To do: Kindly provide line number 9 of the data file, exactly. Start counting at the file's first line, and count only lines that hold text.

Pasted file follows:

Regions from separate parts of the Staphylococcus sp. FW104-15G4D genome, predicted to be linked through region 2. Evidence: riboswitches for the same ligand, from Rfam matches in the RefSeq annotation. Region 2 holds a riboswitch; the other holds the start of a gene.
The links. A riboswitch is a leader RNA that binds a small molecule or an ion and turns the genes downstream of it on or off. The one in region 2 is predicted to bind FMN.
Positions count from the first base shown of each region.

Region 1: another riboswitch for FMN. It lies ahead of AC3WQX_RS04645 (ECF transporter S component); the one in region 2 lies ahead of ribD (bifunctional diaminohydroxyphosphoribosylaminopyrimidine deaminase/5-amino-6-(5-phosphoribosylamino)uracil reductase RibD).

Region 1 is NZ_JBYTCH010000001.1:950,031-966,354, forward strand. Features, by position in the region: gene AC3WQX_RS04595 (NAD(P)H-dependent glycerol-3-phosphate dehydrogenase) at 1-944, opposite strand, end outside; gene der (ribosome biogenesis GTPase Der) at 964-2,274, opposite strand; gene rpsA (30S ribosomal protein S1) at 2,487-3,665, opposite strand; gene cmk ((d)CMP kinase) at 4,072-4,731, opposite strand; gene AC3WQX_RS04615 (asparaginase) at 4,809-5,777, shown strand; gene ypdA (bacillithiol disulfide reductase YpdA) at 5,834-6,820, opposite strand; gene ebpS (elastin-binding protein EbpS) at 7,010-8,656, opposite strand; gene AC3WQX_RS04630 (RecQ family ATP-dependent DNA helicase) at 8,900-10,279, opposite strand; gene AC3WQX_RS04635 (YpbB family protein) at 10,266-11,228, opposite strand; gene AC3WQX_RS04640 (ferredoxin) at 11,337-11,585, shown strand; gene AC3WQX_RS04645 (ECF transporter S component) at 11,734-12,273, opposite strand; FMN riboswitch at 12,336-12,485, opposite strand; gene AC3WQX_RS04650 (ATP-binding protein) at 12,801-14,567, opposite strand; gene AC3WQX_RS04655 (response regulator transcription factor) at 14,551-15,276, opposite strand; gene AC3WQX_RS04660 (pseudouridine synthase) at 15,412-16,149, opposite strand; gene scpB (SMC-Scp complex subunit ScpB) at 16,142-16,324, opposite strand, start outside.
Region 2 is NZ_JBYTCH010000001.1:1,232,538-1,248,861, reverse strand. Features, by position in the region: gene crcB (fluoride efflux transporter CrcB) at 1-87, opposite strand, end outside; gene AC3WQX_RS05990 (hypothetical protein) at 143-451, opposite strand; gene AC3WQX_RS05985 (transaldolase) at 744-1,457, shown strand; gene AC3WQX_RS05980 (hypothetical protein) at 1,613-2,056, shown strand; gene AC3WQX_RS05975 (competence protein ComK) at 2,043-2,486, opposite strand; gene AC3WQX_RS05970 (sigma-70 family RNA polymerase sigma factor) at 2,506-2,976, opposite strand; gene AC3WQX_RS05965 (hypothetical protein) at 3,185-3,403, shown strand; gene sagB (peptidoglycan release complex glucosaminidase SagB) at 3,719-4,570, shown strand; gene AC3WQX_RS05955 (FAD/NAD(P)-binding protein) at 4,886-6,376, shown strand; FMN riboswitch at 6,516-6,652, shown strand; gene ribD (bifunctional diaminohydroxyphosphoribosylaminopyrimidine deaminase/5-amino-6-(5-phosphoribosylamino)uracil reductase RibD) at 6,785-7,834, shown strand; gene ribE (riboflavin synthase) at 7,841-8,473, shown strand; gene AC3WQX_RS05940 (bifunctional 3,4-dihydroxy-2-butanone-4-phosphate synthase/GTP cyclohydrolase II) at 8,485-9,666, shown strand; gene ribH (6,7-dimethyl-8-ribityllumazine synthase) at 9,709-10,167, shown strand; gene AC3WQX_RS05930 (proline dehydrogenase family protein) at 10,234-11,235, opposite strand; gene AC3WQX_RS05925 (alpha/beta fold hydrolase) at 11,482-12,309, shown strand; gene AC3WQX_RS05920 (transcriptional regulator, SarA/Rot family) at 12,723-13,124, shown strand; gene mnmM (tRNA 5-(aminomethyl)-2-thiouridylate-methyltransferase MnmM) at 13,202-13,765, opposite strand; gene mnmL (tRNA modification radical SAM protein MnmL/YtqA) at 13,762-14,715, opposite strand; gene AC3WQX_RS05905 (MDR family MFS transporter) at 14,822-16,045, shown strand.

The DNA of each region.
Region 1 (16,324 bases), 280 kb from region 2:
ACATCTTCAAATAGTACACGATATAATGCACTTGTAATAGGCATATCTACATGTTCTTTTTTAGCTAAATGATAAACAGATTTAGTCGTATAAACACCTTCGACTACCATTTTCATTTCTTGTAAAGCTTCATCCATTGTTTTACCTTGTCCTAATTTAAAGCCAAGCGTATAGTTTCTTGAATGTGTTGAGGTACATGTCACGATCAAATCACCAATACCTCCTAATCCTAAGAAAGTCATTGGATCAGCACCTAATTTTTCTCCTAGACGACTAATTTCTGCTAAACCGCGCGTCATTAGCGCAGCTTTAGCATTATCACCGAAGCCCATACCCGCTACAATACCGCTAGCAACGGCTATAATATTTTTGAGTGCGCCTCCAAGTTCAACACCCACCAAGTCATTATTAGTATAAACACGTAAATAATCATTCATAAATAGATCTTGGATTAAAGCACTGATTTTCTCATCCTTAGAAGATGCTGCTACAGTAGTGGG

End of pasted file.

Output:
ACATCTTCAAATAGTACACGATATAATGCACTTGTAATAGGCATATCTACATGTTCTTTTTTAGCTAAATGATAAACAGATTTAGTCGTATAAACACCTTCGACTACCATTTTCATTTCTTGTAAAGCTTCATCCATTGTTTTACCTTGTCCTAATTTAAAGCCAAGCGTATAGTTTCTTGAATGTGTTGAGGTACATGTCACGATCAAATCACCAATACCTCCTAATCCTAAGAAAGTCATTGGATCAGCACCTAATTTTTCTCCTAGACGACTAATTTCTGCTAAACCGCGCGTCATTAGCGCAGCTTTAGCATTATCACCGAAGCCCATACCCGCTACAATACCGCTAGCAACGGCTATAATATTTTTGAGTGCGCCTCCAAGTTCAACACCCACCAAGTCATTATTAGTATAAACACGTAAATAATCATTCATAAATAGATCTTGGATTAAAGCACTGATTTTCTCATCCTTAGAAGATGCTGCTACAGTAGTGGG